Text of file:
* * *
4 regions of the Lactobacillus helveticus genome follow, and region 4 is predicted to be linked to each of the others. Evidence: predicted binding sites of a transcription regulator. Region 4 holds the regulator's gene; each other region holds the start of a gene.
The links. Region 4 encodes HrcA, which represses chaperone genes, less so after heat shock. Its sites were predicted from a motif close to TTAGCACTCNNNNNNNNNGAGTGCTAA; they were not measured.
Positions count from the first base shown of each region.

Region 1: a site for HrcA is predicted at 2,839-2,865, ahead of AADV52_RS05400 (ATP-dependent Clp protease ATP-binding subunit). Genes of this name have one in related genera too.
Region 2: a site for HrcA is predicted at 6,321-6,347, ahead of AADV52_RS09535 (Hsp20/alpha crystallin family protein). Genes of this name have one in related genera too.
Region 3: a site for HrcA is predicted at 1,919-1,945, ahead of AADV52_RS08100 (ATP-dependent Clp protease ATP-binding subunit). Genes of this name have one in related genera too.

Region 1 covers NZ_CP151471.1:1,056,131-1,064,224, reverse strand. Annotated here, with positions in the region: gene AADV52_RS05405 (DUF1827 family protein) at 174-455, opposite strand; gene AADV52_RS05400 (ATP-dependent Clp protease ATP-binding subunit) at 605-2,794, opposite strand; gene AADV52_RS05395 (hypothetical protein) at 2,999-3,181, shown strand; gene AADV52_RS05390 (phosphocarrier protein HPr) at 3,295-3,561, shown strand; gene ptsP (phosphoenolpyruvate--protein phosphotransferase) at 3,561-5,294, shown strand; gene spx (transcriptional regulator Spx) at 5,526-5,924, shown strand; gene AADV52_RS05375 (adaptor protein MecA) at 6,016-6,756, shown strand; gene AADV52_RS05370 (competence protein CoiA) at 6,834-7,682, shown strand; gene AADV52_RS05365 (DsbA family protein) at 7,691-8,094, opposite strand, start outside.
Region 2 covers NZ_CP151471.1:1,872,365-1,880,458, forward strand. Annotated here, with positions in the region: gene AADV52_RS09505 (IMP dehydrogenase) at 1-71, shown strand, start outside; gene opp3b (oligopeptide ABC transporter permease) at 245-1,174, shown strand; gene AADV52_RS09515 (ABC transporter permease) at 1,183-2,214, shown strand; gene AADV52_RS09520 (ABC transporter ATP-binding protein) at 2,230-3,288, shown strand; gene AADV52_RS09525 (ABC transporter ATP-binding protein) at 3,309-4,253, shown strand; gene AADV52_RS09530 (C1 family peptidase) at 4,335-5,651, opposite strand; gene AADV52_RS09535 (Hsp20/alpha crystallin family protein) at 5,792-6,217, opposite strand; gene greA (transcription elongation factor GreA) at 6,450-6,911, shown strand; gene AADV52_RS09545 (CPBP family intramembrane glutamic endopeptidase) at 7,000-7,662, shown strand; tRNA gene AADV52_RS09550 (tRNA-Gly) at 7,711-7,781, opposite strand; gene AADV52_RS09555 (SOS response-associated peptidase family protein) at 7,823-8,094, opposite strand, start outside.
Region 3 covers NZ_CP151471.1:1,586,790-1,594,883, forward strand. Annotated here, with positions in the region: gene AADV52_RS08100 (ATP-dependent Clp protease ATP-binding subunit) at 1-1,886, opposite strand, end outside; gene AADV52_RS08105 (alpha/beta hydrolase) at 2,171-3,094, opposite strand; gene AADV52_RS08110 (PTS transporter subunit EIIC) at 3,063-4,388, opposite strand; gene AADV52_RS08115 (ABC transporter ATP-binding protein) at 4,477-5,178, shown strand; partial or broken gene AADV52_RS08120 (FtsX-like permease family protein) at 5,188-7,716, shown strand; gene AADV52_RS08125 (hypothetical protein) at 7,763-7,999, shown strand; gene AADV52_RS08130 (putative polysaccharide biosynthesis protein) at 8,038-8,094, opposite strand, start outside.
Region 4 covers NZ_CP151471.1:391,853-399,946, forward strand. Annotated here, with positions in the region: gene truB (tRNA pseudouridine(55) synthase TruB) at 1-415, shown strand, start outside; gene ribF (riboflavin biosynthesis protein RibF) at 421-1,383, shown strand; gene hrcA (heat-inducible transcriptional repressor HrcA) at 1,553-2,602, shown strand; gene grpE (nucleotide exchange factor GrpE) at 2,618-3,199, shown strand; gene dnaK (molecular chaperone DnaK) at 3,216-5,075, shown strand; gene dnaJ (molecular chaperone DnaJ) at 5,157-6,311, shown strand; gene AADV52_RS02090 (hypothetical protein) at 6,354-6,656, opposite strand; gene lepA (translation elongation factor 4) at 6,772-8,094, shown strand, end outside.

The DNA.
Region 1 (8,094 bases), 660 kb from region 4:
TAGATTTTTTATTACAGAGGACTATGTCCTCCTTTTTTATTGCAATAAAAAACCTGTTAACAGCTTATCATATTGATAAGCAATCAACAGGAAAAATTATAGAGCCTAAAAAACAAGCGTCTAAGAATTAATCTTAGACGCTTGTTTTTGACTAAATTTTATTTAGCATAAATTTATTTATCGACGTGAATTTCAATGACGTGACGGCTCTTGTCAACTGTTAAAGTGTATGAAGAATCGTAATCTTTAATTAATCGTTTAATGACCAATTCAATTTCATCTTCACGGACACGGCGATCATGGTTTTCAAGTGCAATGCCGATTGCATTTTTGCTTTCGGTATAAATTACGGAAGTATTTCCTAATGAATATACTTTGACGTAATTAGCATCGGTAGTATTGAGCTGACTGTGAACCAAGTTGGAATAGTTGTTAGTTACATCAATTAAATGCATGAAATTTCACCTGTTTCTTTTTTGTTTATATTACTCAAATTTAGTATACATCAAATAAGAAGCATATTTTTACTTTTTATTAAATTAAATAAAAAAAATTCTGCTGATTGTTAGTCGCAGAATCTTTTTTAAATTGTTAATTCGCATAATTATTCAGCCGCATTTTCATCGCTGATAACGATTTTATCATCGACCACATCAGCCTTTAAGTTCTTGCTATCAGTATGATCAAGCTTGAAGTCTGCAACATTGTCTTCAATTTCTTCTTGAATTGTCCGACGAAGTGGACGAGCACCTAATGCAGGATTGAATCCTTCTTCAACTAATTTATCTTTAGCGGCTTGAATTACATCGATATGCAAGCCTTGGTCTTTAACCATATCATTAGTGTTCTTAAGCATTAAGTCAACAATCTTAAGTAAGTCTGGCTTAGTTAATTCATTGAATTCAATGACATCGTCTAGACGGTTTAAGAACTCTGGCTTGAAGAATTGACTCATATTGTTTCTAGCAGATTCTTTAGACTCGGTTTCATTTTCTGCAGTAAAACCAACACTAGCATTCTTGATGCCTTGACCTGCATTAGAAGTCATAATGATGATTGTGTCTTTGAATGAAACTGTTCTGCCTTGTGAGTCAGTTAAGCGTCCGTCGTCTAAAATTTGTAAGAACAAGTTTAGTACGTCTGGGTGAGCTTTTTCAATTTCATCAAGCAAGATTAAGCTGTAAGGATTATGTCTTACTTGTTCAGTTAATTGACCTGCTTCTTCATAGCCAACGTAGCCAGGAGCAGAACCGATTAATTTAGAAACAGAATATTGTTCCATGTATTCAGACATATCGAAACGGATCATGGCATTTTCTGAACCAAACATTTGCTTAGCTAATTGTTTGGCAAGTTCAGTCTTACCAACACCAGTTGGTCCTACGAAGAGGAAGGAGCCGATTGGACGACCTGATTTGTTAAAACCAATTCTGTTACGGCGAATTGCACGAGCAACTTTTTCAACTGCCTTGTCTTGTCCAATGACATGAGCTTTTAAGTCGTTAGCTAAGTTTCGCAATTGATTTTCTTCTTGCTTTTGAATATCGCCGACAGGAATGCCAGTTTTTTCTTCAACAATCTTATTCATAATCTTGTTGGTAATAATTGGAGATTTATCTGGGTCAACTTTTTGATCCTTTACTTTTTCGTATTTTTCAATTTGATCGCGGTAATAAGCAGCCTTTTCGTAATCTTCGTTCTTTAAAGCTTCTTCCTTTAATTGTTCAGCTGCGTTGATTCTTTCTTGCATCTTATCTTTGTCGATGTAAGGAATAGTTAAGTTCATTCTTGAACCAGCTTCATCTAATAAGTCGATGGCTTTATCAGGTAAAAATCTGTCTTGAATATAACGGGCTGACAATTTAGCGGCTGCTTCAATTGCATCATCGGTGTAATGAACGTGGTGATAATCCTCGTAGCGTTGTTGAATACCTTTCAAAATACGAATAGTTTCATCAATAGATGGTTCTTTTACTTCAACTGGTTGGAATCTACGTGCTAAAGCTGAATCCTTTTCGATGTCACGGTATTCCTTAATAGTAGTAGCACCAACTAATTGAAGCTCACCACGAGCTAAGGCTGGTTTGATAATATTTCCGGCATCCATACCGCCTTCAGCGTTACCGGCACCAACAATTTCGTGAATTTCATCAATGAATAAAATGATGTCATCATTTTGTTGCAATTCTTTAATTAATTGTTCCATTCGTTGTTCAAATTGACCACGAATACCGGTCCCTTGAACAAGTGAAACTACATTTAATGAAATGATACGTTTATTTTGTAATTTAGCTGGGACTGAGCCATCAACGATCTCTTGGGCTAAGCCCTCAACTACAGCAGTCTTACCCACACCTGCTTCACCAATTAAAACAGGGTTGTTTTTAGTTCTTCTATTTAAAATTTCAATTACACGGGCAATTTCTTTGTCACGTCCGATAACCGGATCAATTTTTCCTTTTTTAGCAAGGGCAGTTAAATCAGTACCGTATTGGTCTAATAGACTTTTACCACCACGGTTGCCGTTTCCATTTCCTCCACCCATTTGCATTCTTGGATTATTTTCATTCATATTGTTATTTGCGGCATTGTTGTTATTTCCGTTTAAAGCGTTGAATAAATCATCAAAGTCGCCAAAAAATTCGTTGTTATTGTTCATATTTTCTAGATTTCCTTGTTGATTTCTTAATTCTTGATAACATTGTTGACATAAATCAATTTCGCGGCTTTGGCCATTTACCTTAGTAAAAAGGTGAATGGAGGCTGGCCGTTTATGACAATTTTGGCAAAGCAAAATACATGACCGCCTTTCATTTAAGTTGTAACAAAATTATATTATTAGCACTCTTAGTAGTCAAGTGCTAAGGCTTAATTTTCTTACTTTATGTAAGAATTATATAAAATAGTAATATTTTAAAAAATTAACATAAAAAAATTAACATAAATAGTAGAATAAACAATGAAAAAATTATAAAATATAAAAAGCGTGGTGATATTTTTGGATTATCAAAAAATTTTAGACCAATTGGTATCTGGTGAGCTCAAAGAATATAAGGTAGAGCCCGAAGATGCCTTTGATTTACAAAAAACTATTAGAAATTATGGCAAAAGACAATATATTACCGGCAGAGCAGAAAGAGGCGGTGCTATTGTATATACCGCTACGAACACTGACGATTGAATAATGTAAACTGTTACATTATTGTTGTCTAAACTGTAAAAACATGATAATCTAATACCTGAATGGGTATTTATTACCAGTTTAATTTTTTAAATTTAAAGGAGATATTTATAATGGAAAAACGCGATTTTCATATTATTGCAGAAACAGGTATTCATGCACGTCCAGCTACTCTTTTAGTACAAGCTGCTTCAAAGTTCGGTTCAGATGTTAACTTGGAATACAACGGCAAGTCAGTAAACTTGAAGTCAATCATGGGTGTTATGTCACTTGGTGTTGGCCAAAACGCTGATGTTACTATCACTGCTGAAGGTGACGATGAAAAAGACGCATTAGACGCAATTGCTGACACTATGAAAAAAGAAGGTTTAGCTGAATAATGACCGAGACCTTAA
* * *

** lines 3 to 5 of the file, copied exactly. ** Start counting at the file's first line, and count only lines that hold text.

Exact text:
Positions count from the first base shown of each region.

Region 1: a site for HrcA is predicted at 2,839-2,865, ahead of AADV52_RS05400 (ATP-dependent Clp protease ATP-binding subunit). Genes of this name have one in related genera too.
Region 2: a site for HrcA is predicted at 6,321-6,347, ahead of AADV52_RS09535 (Hsp20/alpha crystallin family protein). Genes of this name have one in related genera too.